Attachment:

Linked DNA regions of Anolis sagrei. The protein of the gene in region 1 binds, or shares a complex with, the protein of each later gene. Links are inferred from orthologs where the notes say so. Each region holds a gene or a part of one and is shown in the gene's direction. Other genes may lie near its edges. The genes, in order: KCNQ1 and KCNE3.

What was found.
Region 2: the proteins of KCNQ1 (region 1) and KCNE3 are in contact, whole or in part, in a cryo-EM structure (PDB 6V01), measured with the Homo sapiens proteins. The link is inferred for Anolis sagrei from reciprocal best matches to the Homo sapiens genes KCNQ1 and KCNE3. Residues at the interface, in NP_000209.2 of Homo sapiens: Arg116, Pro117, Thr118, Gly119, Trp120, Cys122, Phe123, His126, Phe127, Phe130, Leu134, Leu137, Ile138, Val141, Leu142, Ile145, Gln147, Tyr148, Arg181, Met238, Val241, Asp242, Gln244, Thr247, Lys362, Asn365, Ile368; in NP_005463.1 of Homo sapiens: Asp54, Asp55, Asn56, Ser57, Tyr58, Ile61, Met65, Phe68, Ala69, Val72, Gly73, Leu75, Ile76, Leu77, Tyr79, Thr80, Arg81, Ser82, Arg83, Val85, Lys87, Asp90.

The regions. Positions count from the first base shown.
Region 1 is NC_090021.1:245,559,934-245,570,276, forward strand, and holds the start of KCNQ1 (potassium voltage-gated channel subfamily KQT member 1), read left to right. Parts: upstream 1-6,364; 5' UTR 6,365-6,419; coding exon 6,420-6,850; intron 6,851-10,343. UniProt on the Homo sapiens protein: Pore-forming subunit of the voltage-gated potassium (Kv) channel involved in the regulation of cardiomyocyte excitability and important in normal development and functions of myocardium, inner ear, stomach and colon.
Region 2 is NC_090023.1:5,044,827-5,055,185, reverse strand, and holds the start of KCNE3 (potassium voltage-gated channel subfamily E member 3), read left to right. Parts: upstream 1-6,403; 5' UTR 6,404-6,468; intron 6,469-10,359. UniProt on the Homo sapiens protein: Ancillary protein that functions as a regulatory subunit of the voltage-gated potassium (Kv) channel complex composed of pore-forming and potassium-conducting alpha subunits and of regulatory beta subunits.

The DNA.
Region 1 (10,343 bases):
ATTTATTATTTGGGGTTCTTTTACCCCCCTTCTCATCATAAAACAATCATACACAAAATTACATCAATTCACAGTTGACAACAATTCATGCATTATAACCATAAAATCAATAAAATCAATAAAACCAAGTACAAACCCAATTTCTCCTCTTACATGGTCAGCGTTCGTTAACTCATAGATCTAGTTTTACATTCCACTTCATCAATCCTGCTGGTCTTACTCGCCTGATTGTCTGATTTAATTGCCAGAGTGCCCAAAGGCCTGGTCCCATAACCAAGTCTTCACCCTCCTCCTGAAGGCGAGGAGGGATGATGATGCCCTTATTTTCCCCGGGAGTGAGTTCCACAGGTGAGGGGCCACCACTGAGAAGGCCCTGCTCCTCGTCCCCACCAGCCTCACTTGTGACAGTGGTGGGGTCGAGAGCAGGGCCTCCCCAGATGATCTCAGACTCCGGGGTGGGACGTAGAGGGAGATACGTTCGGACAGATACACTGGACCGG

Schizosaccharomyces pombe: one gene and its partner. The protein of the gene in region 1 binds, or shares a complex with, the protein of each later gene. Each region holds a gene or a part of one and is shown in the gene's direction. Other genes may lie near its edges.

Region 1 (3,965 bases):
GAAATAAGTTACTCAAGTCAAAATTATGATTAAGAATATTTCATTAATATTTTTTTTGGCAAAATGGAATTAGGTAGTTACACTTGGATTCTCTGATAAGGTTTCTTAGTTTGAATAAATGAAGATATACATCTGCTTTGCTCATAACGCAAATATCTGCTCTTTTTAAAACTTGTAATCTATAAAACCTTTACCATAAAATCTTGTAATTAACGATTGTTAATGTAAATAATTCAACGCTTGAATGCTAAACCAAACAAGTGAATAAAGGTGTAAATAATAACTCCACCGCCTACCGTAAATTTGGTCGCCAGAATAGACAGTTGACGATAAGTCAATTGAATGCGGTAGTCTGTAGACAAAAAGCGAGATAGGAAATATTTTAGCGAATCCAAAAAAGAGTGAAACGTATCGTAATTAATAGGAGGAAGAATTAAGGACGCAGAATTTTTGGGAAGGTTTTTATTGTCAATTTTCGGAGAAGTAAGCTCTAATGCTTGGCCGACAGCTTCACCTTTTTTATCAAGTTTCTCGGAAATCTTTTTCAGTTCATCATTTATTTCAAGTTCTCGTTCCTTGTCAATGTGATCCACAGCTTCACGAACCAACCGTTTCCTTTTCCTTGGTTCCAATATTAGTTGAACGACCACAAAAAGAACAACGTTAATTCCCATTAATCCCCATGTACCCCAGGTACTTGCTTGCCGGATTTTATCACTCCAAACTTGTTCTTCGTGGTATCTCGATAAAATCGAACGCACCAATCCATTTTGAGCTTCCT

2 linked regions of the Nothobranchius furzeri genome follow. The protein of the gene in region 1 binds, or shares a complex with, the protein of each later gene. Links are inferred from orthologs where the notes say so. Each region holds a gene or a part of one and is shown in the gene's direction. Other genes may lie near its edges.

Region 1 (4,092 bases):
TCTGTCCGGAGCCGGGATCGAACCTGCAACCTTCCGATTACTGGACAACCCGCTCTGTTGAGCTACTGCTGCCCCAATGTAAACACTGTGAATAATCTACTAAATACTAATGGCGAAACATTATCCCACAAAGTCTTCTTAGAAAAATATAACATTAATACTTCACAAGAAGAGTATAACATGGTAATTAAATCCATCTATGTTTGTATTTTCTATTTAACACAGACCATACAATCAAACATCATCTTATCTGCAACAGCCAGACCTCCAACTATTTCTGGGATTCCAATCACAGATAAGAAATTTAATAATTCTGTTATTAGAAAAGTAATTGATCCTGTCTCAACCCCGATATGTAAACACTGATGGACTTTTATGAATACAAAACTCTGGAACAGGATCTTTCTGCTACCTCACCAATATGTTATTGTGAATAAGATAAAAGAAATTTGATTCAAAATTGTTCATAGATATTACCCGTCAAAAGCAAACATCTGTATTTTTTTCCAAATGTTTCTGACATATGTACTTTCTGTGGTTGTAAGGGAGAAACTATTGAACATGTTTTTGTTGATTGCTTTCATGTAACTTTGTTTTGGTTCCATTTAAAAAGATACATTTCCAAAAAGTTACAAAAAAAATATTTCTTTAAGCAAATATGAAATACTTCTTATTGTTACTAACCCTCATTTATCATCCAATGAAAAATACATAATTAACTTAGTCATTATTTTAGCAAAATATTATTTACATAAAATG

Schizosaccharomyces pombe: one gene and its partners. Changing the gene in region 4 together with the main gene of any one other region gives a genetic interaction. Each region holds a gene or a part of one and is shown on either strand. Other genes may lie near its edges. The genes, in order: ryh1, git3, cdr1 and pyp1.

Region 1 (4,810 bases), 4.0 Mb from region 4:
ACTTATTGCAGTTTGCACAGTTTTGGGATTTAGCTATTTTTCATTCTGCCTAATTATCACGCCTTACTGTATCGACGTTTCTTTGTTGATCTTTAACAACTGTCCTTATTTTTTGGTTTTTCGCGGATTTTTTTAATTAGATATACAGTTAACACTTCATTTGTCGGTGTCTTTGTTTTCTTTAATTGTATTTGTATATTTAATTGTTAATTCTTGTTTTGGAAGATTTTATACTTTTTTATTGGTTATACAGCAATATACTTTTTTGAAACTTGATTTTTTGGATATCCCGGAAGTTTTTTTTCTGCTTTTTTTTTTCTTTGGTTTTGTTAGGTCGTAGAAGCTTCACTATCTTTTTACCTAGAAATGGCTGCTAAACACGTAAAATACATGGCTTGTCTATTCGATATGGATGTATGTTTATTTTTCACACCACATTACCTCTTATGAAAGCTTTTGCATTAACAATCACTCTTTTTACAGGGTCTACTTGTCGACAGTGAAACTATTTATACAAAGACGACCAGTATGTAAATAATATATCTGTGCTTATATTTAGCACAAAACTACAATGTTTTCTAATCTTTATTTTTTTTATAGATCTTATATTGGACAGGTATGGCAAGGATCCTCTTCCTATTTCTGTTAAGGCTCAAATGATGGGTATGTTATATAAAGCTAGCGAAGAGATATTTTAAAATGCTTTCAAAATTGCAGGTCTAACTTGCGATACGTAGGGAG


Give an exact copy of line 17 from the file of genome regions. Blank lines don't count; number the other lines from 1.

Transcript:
Region 1 (4,810 bases), 4.0 Mb from region 4: